It Takes Two game review (2021)

It Takes Two forces you to play with someone else, delivering an adventurous co-op game that’s full of heart, incredibly unique plat-forming levels, and it’s always delivering new ways to play on each stage.

Director Josef Fares is a firecracker of an individual, there’s no denying that. There’s also no denying the talent he has for creating unique and enjoyable video games. Although I’ve never played Brothers: A Tale of Two Sons, I have played the follow-ups, those being A Way Out and, the most recent effort, It Takes Two, which were both developed by Hazelight Studios. With these three games, it’s clear the audience Fares is trying to target and the games he’s trying to make. These games may not attract all kinds of gamers, but it’ll definitely catch the attention of most if they’re willing to give it a try. That’s exactly what I did with It Takes Two and it did no disappoint.

In It Takes Two, you play as either Cody or Mae, a married couple who are going through some marital struggles and it’s evidently taking a toll on their daughter, who finds out they’re breaking up. With two toy dolls she made to resemble her parents, she goes into a shed and begins to play with the two dolls in an effort to try and fix their marriage. As she begins to cry, a tear falls on the dolls and now, Cody and Mae are trapped inside the dolls. Trying to return to their normal human bodies, they embark on an adventure through various locations in the house, in the backyard, and even in a tree, just to return to their lives.

Being a 3D platformer, this game takes heavy inspiration from some of the greats. Throughout my playthrough, I got callbacks to a number of different platformers I’ve played throughout the years, including Super Mario, Spyro, Rayman, Ratchet & Clank, and so on based on the level design, some of the gameplay elements, and the heart and charm the game has. It really blends everything together in an interesting way to set itself apart. The main factor contributing to this is the co-op element.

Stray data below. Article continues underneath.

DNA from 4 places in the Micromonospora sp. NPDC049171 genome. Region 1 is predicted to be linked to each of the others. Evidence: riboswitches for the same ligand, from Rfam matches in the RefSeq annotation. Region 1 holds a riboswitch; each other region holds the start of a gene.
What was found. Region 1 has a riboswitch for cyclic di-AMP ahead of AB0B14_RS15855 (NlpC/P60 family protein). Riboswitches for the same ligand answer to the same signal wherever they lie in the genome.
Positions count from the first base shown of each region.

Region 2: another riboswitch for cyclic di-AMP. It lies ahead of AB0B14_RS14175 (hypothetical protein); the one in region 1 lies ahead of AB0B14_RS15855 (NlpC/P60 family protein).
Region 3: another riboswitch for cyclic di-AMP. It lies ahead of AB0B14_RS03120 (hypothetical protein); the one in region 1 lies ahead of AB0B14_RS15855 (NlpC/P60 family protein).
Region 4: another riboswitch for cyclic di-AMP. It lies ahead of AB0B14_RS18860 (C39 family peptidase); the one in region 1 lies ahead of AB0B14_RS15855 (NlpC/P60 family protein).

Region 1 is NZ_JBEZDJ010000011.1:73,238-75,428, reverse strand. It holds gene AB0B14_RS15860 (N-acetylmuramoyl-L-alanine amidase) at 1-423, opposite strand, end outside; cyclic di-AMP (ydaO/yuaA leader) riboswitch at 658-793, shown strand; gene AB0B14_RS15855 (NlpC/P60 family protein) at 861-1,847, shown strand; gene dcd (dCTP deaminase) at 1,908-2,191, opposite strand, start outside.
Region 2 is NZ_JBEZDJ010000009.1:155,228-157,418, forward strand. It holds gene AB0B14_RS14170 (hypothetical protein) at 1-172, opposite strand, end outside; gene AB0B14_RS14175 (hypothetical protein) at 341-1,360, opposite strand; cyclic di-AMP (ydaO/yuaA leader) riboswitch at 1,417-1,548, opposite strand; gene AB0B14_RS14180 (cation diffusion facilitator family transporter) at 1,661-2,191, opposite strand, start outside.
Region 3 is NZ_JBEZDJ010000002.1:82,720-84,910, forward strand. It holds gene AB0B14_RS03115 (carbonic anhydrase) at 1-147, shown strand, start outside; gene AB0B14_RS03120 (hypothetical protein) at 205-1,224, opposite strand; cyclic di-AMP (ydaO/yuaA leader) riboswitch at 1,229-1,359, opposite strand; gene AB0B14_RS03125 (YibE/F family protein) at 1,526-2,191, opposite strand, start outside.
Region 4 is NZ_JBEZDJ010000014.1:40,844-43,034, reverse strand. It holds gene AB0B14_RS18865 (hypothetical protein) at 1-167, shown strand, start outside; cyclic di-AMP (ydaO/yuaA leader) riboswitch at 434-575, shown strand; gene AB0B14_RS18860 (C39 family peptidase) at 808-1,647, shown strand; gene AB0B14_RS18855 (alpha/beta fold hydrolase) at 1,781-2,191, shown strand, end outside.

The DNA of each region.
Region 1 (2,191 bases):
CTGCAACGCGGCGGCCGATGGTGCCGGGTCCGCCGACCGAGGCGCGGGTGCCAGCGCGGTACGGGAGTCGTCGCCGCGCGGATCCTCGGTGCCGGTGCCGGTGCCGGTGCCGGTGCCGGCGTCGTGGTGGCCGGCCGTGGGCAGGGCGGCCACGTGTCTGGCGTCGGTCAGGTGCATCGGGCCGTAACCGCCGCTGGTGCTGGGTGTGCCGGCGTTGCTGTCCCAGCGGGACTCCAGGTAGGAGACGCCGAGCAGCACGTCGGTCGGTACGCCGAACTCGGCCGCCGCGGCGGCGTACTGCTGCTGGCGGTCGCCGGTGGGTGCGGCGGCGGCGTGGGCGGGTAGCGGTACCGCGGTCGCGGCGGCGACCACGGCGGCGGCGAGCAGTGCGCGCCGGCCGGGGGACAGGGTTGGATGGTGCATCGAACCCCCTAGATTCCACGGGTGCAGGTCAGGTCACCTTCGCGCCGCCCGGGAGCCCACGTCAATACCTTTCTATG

In order to play this game, you need to play with someone else. It may sound like a bit of a turn off at first glance, but once you start playing and progressing through the story and levels, it all starts to come together and make sense. Certain actions and advancements can’t be done without the help of your co-op partner. For example, as you play through different levels, you’ll acquire different weapons and tools to aid you on the journey. There’s one instance where Cody carries nails, while Mae holds a hammer. To traverse to a different platform, Cody has to throw nails on the wall and Mae is able to jump and hook on, swinging to the next nail before reaching the destination. This is just once instance of how the two work together, though. There are various different ways they compliment each other on the journey which really adds some originality to the gameplay and it’s always delivering a new and refreshing experience.

That’s another aspect the game excels at, that being how it introduces new ways of playing. Every level feels distinct from the last. Obviously, the basic fundamentals of the game remain the same, but you’re not always doing the same thing over and over, which some platformers are guilty of. Although this may not have the freedom of other platformers since there’s a more linear approach to the game and how the story is told, it does have plenty of variety in how you get things done thanks to what the game offers you when yo reach a new part of the story. You won’t be back-tracking much in this game in order to find certain points of interests or hidden collectables you may have missed. But, there’s enough to do on this adventure, offering various innovative ways to play with what’s in the game.

The story can be a bit cheesy and it’s definitely aimed for kids at times, but it’s also very heartfelt. Anybody who’s a parent who may have relationship struggles or even a child who has experienced their parents having marital issues can relate to this game in more ways than one. I know I can, which made it all the more emotionally compelling.

This is a fun and memorable platformer for me. I think more could’ve been done in order to take advantage of the world that was established, but I’m content with the linear approach since it makes since with what Fares as trying to do. I’m sure he’s not done creating more games like this, which are slowly but surely redefining the genre.

Score: A-

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